Book review of Jazeera- Legend of the Fort Island by Yash Pawaskar

Jazeera|Yash Pawaskar | Book Review

Reading Indian historical fiction is always surprising. These books don’t ever fail to show us our potential. Jazeera: Legend of the Fort Island |Yash Pawaskar | Book Review


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Book review of Jazeera: Legend of the Fort Island by Yash Pawaskar

Jazeera: Legend of the Fort Island

Suditi

Story
Thrill
Language

Summary

It will grip you from the word and compel you to read in one go.

4

Reading Indian historical fiction is always surprising. These
books don’t ever fail to show us our potential. They give us just
a tiny glimpse of what we were and it’s enough to overwhelm
us with a sense of pride. Jazeera: Legend of the Fort Island by
Yash Pawaskar is a book that has joined the list of all such
inspiring historical fictions.

Set in 14th century CE Bharatvarsh, this book is the story of a
fort island called Jazeera in the Arabian Sea. The book is divided
into three parts. Ruled by the cruel and apathetic king Zorawar,
referred to as Sultan, ominous things begin to happen in Jazeera.
In the first part of the book, we see children between the age
five and twelve beings ‘taken’ by Shadows. Going parallel to this,
we come upon a group lead by a woman called Kashvi living on
the western coast of the Indian subcontinent, which were the
inhabitants of the island but left when Zorawar came in power.
There are many other parallel stories going around this with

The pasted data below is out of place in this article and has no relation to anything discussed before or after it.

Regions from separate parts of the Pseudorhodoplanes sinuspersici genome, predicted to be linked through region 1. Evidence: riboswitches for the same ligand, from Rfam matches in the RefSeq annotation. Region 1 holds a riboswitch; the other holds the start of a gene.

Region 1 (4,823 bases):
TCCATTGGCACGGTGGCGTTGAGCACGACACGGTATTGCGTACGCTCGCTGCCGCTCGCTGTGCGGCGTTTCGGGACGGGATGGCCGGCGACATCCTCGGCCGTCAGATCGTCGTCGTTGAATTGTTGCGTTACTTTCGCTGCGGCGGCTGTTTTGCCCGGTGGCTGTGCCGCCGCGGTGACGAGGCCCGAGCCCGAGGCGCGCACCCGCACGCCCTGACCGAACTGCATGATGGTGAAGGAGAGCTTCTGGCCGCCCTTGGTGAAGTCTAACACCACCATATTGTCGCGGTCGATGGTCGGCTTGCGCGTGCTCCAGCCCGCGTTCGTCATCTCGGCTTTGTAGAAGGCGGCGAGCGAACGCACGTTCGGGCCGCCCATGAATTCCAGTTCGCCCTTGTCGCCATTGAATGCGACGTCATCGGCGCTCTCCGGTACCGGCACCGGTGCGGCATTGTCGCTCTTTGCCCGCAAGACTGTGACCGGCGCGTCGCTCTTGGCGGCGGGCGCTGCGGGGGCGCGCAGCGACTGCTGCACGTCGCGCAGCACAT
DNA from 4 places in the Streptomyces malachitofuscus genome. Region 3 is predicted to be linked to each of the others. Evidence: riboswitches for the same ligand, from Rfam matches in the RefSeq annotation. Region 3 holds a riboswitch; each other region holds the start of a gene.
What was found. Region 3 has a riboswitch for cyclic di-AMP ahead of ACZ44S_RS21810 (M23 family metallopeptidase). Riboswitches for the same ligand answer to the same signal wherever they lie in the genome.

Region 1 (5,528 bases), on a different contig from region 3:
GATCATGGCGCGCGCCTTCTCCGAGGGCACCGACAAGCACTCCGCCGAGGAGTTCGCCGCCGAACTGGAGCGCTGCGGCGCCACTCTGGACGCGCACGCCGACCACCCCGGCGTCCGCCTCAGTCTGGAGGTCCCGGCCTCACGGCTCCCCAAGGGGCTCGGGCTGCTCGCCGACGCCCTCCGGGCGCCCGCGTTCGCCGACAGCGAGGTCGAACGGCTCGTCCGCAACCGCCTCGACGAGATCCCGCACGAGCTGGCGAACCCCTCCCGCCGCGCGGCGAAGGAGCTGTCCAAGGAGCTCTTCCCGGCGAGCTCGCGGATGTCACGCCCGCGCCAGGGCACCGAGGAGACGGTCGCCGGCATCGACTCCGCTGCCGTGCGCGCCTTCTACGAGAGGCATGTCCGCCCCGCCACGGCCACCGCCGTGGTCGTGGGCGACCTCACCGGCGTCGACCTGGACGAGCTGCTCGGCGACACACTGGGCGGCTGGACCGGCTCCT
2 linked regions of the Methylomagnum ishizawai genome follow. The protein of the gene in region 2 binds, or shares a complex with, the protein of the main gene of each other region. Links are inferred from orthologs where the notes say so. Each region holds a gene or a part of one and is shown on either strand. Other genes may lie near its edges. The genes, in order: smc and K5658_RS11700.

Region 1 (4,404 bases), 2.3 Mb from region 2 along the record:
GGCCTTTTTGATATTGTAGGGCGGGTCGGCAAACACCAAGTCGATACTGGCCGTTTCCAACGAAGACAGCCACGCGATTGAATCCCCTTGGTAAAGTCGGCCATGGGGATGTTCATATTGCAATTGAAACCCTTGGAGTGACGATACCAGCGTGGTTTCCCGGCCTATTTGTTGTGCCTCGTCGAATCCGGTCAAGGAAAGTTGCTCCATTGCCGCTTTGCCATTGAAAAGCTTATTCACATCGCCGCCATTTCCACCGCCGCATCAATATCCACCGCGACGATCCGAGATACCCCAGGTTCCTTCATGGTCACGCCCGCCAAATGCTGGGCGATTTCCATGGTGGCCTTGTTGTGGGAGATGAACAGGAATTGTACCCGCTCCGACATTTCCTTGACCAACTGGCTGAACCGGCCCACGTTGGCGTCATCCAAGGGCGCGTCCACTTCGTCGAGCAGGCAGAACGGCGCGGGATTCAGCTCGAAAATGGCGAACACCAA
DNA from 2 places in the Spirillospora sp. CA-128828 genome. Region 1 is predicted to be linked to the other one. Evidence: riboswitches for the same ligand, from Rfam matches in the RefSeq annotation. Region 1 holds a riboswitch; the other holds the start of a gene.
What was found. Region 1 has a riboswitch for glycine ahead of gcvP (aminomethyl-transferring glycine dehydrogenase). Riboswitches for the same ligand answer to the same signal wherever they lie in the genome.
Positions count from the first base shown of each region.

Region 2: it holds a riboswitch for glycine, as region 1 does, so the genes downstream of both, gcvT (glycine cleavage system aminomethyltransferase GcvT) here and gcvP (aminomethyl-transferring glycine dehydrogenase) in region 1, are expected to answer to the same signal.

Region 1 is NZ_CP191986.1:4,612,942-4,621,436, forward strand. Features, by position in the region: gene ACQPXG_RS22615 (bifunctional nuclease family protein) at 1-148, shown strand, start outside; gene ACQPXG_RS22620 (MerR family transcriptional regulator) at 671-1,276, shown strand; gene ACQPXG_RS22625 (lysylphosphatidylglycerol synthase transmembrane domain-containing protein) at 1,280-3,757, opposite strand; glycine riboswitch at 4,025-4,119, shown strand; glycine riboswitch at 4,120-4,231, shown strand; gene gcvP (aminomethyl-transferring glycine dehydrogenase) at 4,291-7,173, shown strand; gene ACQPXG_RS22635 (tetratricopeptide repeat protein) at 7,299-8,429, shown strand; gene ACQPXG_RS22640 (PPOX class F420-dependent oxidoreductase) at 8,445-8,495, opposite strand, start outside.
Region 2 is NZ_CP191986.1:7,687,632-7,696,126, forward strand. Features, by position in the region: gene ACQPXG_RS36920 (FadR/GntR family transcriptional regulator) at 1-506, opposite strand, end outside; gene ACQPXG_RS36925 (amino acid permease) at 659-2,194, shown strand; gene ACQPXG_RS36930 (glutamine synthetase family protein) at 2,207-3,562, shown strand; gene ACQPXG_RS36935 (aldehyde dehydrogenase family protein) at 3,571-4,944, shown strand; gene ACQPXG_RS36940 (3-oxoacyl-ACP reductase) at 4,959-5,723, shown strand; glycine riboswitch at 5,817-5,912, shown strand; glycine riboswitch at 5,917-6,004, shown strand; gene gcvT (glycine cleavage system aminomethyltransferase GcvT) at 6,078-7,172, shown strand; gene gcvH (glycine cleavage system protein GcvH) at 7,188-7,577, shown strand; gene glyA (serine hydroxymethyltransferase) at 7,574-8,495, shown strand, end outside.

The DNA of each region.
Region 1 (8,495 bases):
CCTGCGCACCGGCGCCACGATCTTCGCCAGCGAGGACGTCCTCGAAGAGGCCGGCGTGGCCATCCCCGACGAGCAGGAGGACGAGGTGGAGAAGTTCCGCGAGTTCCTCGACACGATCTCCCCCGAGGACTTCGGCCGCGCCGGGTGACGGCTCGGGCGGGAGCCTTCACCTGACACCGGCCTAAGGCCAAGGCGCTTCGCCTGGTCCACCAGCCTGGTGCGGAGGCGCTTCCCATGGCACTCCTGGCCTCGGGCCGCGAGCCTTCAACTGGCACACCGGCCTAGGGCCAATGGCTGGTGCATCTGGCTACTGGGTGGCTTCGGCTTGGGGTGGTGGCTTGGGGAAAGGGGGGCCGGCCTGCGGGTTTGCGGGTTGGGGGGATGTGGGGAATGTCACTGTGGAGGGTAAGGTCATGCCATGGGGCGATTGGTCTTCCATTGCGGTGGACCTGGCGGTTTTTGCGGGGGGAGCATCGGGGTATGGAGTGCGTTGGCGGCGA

lots of characters.

It’s not possible to tell more about the story without giving
some spoilers as the book is so suspenseful, so many of the
things make sense much later in the book. So skipping the story
part, let’s talk about the essence and writing style.

As said earlier, the book has done a great job depicting the
strength in our people and filling us with pride. Unlike other
historical fictions, which usually depict a rivalry between two
kings, this book shows the victory of tribals over the foreign
invader. It captures their emotions to get back what was theirs,
their love for nature and awing descriptions about the
techniques and the knowledge they had. The thing that I liked
the most was the importance of female characters in the book.
The author has made a brilliant point about how the Adivasis
were not just illiterate as most of us think, but they had values
and knowledge that most of us have forgotten.
The book is very gripping and you just want to know what’s
gonna happen ahead.

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Suditi Gupta

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